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Terry Mattson: Include tourism in plan for Duluth's future

You can talk to anybody in Duluth, and they'll tell you how tourism has made a positive change on the community. As Duluth embarks on its journey to create a new comprehensive plan blueprinting its future, I have some thoughts on the importance o...

You can talk to anybody in Duluth, and they'll tell you how tourism has made a positive change on the community.
As Duluth embarks on its journey to create a new comprehensive plan blueprinting its future, I have some thoughts on the importance of the planning process and tourism.
What is planning? According to the American Planning Association, planning is city building. Planning is a highly collaborative process creating a vision based not only on what is wanted, but also on an understanding of the problems and resources at hand.
The fact that Duluth is working on a long-range facilities plan for its schools in addition to the comprehensive citywide plan, not to mention the Parkway Plan for Skyline Drive, may be a bit confusing. But guess what -- they are all related. No aspect of our community is isolated. Not even tourism. By and large, however, there is still no real conscious connection between the community and its tourism industry.
This is not all that surprising, since tourism (albeit highly successful) is still the new kid on the block. Add to that its service nature and clean, broad-based impacts, and it's a whole different animal than the widget-producing, smokestack industries familiar to the region. I would guess that many people still have just an inkling as to why the new convention center expansion was built and just how incredibly good it is for them.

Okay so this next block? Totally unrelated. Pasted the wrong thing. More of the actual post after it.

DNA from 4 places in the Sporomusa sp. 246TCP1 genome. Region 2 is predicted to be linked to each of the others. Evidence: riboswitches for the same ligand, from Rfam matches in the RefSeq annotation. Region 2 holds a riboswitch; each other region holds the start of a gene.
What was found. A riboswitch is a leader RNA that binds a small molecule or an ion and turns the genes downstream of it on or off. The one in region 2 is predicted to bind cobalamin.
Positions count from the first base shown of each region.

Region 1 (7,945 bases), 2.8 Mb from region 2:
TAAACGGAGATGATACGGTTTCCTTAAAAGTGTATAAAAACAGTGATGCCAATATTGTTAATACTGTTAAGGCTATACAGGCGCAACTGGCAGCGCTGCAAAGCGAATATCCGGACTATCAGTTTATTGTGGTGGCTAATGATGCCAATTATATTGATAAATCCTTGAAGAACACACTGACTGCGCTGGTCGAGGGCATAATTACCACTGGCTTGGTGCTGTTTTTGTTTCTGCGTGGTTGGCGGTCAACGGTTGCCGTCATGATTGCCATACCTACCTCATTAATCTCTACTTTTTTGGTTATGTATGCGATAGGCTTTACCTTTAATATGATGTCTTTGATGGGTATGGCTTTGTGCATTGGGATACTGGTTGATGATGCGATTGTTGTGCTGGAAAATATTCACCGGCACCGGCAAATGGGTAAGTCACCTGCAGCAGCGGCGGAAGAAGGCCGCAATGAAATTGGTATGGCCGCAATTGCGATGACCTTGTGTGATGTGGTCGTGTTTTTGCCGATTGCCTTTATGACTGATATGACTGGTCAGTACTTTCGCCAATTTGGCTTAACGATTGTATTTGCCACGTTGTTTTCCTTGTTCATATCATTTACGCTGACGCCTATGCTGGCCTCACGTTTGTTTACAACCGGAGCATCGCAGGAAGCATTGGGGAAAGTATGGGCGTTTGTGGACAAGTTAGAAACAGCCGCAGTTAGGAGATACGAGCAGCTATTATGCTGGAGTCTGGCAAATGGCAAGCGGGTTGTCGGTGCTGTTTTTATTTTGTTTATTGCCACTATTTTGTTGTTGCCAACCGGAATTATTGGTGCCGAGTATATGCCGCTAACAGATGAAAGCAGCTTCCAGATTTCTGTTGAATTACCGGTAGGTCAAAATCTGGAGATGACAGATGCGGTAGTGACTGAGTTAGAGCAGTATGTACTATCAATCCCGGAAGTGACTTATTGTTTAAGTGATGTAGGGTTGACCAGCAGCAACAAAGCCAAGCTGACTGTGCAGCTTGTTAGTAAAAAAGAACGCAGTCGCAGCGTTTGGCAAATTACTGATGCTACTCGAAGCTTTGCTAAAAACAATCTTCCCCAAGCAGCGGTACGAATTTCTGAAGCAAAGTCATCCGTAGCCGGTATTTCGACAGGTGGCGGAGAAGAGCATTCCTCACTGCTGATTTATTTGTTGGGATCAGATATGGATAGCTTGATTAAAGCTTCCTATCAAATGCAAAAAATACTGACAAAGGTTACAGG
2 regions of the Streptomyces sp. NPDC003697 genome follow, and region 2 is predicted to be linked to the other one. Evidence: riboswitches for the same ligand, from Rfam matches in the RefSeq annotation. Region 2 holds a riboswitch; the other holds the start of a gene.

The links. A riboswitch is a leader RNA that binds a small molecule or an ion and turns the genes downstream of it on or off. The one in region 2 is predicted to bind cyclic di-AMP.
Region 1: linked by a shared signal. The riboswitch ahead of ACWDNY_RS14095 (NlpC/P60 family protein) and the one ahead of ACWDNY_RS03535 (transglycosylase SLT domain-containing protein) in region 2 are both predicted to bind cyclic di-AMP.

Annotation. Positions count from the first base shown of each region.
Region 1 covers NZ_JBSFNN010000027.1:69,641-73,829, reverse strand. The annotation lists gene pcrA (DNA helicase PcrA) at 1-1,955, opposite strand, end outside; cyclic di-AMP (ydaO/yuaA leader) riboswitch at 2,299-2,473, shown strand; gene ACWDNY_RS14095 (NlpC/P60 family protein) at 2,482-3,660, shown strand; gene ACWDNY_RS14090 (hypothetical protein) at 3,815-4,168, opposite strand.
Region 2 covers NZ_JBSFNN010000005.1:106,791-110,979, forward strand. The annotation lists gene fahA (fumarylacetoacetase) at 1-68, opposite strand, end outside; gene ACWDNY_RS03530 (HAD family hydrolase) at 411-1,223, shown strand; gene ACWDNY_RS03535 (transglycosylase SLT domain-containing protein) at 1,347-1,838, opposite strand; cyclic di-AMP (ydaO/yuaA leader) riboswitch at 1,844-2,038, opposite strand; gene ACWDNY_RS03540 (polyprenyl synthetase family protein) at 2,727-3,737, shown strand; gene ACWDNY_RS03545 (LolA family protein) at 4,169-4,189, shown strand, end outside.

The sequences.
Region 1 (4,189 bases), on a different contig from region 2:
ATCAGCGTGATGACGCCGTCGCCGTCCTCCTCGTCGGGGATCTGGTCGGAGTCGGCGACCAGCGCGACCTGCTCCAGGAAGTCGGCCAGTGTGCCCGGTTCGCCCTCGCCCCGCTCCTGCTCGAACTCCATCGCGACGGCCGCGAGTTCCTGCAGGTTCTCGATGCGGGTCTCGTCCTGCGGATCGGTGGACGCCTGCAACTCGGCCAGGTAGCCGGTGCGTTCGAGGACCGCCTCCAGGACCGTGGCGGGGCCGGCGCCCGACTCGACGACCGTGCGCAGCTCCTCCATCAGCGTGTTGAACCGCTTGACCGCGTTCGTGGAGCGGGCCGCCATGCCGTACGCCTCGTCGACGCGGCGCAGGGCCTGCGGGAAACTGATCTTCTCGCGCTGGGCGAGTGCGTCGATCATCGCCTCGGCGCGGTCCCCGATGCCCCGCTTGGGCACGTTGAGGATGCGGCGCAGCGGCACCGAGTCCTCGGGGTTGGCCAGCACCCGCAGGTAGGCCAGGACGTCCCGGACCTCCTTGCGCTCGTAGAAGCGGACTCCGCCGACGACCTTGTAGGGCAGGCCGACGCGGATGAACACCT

With more than $400 million in annual economic impact, local tourism is big business, yet tourism continues to strive for its social identity in the local culture.
Around the world, unassuming citizens reap the benefits of efforts initiated by the most unlikely benefactors -- local convention and visitors bureaus.
An interesting aspect about the CVB is that as a marketing organization, it owns nothing that it's marketing. Its "product" is the community itself, and the bureau has become increasingly aware that there is a responsibility in managing the destination to make sure the millions of dollars raised benefit the community in the best way.
Imagine Duluth without tourism. Now, imagine how supporting tourism can help everyone in the long run. Growth, infrastructure, wages, education and affordable housing are all issues shared by the tourism industry and the community.
Tourism will continue to grow with Duluth's well- being in mind. But in order to be competitive, public and community support are essential.
Terry Mattson is the executive director of the Duluth Convention and Visitors Bureau

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